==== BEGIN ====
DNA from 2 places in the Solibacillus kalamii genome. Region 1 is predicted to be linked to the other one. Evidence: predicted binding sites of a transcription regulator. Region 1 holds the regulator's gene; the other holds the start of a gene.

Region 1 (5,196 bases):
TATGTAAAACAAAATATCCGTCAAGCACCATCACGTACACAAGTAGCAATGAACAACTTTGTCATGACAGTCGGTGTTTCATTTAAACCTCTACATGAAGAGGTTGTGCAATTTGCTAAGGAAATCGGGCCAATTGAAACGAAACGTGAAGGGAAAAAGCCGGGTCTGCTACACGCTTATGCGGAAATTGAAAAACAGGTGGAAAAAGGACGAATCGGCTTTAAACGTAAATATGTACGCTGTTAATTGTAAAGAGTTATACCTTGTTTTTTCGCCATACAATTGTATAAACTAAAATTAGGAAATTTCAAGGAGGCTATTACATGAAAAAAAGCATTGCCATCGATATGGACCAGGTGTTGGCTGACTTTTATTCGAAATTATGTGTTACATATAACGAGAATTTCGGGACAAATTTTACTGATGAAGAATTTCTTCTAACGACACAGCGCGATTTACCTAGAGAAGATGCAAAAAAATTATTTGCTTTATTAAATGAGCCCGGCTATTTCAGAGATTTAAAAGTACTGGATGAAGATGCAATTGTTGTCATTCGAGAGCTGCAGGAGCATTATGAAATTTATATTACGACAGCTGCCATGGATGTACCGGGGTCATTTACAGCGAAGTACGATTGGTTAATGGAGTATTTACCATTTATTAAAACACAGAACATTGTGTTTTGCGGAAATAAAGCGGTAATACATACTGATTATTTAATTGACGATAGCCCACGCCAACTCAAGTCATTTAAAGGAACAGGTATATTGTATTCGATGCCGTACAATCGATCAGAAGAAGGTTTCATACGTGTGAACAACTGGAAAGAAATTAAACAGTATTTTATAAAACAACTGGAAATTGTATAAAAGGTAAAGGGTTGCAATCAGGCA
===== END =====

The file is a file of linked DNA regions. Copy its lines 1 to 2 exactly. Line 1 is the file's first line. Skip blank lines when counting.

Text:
DNA from 2 places in the Solibacillus kalamii genome. Region 1 is predicted to be linked to the other one. Evidence: predicted binding sites of a transcription regulator. Region 1 holds the regulator's gene; the other holds the start of a gene.

Region 1 (5,196 bases):